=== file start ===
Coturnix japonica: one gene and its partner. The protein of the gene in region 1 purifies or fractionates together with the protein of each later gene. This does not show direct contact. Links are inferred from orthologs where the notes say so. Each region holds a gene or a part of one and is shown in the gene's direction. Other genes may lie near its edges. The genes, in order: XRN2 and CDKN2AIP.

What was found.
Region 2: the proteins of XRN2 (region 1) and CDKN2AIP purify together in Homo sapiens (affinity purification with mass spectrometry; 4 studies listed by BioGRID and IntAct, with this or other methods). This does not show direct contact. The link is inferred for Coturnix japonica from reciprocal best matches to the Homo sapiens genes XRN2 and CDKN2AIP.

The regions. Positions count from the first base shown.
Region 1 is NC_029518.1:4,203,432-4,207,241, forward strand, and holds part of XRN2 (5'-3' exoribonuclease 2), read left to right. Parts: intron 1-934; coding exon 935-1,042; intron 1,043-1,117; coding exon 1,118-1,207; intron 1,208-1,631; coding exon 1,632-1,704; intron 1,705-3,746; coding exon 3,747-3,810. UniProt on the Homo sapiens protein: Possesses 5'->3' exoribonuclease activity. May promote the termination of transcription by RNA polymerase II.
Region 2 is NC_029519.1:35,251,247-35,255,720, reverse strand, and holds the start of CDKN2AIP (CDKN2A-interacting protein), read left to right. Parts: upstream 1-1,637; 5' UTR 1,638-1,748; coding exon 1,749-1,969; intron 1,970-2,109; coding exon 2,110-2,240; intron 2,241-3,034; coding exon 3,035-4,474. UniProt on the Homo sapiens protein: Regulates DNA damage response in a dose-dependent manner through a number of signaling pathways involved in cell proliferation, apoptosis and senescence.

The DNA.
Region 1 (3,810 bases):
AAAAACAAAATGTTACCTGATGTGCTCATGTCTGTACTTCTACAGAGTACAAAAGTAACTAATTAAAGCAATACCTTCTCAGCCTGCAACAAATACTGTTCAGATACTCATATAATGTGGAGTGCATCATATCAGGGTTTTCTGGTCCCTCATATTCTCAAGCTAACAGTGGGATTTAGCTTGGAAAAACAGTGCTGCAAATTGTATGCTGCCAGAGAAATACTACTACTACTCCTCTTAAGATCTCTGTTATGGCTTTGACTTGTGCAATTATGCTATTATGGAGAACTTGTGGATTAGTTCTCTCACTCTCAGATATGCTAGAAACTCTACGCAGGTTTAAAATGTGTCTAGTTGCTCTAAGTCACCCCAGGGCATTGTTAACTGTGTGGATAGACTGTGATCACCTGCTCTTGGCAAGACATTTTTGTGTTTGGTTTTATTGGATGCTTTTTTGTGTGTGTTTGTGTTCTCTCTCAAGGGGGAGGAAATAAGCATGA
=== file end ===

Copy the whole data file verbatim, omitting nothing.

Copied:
Coturnix japonica: one gene and its partner. The protein of the gene in region 1 purifies or fractionates together with the protein of each later gene. This does not show direct contact. Links are inferred from orthologs where the notes say so. Each region holds a gene or a part of one and is shown in the gene's direction. Other genes may lie near its edges. The genes, in order: XRN2 and CDKN2AIP.

What was found.
Region 2: the proteins of XRN2 (region 1) and CDKN2AIP purify together in Homo sapiens (affinity purification with mass spectrometry; 4 studies listed by BioGRID and IntAct, with this or other methods). This does not show direct contact. The link is inferred for Coturnix japonica from reciprocal best matches to the Homo sapiens genes XRN2 and CDKN2AIP.

The regions. Positions count from the first base shown.
Region 1 is NC_029518.1:4,203,432-4,207,241, forward strand, and holds part of XRN2 (5'-3' exoribonuclease 2), read left to right. Parts: intron 1-934; coding exon 935-1,042; intron 1,043-1,117; coding exon 1,118-1,207; intron 1,208-1,631; coding exon 1,632-1,704; intron 1,705-3,746; coding exon 3,747-3,810. UniProt on the Homo sapiens protein: Possesses 5'->3' exoribonuclease activity. May promote the termination of transcription by RNA polymerase II.
Region 2 is NC_029519.1:35,251,247-35,255,720, reverse strand, and holds the start of CDKN2AIP (CDKN2A-interacting protein), read left to right. Parts: upstream 1-1,637; 5' UTR 1,638-1,748; coding exon 1,749-1,969; intron 1,970-2,109; coding exon 2,110-2,240; intron 2,241-3,034; coding exon 3,035-4,474. UniProt on the Homo sapiens protein: Regulates DNA damage response in a dose-dependent manner through a number of signaling pathways involved in cell proliferation, apoptosis and senescence.

The DNA.
Region 1 (3,810 bases):
AAAAACAAAATGTTACCTGATGTGCTCATGTCTGTACTTCTACAGAGTACAAAAGTAACTAATTAAAGCAATACCTTCTCAGCCTGCAACAAATACTGTTCAGATACTCATATAATGTGGAGTGCATCATATCAGGGTTTTCTGGTCCCTCATATTCTCAAGCTAACAGTGGGATTTAGCTTGGAAAAACAGTGCTGCAAATTGTATGCTGCCAGAGAAATACTACTACTACTCCTCTTAAGATCTCTGTTATGGCTTTGACTTGTGCAATTATGCTATTATGGAGAACTTGTGGATTAGTTCTCTCACTCTCAGATATGCTAGAAACTCTACGCAGGTTTAAAATGTGTCTAGTTGCTCTAAGTCACCCCAGGGCATTGTTAACTGTGTGGATAGACTGTGATCACCTGCTCTTGGCAAGACATTTTTGTGTTTGGTTTTATTGGATGCTTTTTTGTGTGTGTTTGTGTTCTCTCTCAAGGGGGAGGAAATAAGCATGA